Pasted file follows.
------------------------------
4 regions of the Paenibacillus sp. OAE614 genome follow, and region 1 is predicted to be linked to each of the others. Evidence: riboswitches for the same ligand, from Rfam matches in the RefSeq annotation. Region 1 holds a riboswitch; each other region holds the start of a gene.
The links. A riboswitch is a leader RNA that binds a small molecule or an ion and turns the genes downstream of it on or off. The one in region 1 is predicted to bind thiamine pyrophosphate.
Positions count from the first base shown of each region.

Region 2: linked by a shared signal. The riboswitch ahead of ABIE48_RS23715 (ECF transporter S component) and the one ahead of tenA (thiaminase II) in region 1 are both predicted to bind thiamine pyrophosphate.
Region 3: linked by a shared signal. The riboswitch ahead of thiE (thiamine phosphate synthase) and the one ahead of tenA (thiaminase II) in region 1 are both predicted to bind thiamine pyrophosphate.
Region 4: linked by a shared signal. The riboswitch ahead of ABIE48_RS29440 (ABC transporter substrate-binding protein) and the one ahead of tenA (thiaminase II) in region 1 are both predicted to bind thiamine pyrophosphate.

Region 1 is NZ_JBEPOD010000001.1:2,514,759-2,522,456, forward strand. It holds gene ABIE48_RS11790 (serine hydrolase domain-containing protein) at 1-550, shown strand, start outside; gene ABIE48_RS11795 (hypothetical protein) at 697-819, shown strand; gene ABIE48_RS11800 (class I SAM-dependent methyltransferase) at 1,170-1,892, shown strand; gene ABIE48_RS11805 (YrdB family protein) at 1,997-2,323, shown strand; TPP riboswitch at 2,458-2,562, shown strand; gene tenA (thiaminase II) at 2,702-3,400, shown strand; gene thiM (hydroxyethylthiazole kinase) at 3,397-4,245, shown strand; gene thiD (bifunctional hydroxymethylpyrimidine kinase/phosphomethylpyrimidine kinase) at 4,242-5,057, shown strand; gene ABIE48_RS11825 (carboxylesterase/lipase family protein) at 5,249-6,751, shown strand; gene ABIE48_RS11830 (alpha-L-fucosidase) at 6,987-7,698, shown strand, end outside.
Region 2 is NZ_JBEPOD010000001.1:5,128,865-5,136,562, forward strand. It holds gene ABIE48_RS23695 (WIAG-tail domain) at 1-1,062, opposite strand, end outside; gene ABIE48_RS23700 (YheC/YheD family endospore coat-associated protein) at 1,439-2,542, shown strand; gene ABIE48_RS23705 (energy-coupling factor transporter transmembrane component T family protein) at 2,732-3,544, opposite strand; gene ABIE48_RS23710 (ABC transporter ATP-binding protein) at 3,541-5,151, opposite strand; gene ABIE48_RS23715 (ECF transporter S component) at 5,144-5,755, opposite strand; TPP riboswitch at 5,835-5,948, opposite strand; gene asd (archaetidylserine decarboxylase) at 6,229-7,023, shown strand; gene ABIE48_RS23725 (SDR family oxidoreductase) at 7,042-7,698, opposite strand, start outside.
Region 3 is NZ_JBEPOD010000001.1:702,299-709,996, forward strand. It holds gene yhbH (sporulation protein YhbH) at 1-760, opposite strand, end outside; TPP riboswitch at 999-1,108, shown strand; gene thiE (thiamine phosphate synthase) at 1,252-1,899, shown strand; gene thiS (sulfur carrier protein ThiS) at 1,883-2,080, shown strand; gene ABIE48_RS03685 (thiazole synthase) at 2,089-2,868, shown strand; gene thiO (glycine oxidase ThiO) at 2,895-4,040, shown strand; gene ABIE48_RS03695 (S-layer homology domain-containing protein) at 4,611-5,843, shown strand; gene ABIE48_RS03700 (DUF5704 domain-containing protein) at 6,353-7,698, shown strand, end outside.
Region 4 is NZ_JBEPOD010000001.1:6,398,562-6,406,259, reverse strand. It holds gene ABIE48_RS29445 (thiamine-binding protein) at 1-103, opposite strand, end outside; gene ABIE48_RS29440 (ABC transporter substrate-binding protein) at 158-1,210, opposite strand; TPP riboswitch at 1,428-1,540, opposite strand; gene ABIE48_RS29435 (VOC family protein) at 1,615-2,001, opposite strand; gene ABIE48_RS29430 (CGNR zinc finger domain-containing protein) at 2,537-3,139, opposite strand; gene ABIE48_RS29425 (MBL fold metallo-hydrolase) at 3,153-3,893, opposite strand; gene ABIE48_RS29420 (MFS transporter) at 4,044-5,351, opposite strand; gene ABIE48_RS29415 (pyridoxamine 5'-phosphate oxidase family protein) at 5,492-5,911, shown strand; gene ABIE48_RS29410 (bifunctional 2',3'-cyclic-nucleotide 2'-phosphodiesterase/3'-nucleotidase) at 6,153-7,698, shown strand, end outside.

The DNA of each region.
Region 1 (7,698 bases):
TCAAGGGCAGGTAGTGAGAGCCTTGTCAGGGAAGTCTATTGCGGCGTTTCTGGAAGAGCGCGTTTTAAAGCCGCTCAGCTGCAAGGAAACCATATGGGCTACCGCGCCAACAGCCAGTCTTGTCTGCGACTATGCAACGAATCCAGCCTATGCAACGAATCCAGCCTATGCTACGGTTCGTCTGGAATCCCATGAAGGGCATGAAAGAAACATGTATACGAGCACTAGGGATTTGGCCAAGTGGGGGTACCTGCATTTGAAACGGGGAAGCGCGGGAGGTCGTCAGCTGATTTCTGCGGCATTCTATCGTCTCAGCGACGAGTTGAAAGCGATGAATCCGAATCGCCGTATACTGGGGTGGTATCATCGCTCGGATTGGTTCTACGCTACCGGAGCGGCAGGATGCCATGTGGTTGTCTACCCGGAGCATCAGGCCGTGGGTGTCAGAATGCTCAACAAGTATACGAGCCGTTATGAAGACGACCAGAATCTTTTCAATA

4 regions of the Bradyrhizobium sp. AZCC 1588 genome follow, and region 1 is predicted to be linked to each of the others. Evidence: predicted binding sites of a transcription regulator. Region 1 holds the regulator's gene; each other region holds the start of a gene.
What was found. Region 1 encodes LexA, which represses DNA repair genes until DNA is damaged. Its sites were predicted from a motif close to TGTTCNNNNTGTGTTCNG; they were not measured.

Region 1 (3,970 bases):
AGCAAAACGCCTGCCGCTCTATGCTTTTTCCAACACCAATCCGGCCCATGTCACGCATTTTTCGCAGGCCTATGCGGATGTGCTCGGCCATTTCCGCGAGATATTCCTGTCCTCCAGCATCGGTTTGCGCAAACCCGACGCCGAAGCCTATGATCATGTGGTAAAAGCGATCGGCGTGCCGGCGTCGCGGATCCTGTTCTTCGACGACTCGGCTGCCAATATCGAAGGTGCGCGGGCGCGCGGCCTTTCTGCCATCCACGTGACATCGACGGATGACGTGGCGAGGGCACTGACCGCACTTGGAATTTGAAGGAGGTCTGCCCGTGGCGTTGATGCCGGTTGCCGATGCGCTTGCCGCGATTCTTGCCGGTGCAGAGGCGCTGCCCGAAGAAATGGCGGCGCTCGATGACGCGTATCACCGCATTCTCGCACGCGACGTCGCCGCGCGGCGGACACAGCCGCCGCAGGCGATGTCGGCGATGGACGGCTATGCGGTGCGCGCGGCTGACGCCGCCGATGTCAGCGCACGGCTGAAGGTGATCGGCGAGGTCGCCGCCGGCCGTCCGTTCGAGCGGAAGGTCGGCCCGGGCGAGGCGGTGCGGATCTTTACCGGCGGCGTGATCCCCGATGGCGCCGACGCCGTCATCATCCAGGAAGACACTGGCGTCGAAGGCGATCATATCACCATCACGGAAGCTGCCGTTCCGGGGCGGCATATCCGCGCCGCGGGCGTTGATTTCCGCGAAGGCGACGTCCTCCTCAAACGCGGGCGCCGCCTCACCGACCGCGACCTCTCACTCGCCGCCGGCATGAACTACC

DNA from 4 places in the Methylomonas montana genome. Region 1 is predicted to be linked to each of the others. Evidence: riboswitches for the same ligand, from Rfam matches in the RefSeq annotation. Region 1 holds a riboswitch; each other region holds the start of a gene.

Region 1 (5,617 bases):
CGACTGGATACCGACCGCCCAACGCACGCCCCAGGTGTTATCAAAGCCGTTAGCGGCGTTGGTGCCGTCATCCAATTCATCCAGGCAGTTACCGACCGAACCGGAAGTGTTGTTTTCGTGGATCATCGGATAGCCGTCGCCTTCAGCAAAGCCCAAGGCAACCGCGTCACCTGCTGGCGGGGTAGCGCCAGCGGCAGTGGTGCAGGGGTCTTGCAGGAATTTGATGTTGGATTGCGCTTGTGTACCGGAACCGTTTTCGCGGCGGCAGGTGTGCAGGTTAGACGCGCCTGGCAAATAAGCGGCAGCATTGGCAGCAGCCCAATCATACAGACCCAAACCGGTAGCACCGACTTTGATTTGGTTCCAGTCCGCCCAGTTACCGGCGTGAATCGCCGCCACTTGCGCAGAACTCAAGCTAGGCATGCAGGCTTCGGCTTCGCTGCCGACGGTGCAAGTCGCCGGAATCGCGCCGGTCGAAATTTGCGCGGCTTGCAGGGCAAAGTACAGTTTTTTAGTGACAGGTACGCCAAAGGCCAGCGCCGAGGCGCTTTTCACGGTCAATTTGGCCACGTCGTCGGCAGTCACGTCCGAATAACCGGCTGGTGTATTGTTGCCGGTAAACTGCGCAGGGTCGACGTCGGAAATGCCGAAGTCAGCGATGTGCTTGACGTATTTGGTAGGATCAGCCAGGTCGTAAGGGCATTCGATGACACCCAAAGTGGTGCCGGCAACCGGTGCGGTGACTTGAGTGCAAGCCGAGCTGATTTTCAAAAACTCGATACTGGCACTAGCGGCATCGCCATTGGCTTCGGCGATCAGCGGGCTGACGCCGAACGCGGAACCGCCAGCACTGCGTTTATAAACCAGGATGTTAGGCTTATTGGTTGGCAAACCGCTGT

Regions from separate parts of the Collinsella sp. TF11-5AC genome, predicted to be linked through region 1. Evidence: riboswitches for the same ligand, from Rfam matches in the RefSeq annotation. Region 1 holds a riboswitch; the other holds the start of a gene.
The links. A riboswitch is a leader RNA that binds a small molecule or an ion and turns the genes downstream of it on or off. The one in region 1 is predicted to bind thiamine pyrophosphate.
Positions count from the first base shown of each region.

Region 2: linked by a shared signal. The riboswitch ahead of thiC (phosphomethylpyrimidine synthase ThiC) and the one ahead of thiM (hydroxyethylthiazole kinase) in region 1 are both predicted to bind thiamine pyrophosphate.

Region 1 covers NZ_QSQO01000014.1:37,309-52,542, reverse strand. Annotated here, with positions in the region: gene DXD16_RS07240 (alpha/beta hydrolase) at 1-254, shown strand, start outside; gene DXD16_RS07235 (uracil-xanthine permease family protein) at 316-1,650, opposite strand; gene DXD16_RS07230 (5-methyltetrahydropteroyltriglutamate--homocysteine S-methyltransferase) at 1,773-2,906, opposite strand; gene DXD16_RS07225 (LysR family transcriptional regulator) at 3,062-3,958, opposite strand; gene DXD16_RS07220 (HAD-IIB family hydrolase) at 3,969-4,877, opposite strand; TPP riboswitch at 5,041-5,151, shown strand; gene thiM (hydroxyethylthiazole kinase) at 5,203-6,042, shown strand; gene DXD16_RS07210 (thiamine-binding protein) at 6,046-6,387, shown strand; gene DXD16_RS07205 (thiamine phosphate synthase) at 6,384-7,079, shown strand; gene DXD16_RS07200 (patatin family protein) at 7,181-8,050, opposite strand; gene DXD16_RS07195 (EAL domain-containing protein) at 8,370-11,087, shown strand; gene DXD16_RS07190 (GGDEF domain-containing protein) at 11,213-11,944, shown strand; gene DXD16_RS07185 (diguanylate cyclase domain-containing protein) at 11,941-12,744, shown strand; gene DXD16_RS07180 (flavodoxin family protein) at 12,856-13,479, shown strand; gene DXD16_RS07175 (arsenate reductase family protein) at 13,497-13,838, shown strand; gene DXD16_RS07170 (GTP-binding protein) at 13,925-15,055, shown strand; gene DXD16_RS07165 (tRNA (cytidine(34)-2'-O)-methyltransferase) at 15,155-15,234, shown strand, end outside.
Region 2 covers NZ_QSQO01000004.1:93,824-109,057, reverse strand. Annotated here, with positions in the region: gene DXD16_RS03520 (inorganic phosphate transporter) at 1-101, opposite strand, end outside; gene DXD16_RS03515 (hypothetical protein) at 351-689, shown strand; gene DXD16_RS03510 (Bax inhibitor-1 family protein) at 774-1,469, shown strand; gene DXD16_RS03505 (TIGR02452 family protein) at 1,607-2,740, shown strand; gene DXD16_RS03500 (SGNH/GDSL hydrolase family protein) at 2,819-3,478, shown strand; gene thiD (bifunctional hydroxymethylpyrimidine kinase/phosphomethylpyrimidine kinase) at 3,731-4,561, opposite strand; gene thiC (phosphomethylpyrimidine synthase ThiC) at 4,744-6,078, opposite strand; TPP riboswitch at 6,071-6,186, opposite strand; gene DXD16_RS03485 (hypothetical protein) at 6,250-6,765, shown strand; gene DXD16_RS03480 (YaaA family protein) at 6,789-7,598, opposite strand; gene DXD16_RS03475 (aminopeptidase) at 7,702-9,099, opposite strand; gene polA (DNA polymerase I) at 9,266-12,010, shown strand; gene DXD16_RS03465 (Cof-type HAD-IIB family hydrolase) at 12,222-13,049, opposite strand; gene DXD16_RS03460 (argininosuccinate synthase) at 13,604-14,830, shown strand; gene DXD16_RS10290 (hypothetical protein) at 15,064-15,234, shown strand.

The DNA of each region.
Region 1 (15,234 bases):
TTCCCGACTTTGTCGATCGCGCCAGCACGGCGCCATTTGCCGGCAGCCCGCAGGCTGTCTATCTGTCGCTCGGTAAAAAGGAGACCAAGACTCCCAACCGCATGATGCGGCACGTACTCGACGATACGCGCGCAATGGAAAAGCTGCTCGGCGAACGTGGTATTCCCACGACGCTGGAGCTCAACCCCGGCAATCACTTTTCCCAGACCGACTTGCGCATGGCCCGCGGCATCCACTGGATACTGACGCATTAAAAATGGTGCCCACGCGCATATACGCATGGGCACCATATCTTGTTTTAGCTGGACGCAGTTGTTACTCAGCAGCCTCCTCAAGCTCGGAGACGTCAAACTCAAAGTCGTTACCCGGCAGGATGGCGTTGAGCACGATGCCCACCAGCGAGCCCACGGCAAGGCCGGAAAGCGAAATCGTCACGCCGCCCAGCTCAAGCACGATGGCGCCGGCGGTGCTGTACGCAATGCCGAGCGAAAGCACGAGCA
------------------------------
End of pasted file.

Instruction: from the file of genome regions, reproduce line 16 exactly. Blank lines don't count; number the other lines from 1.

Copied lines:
Region 1 (3,970 bases):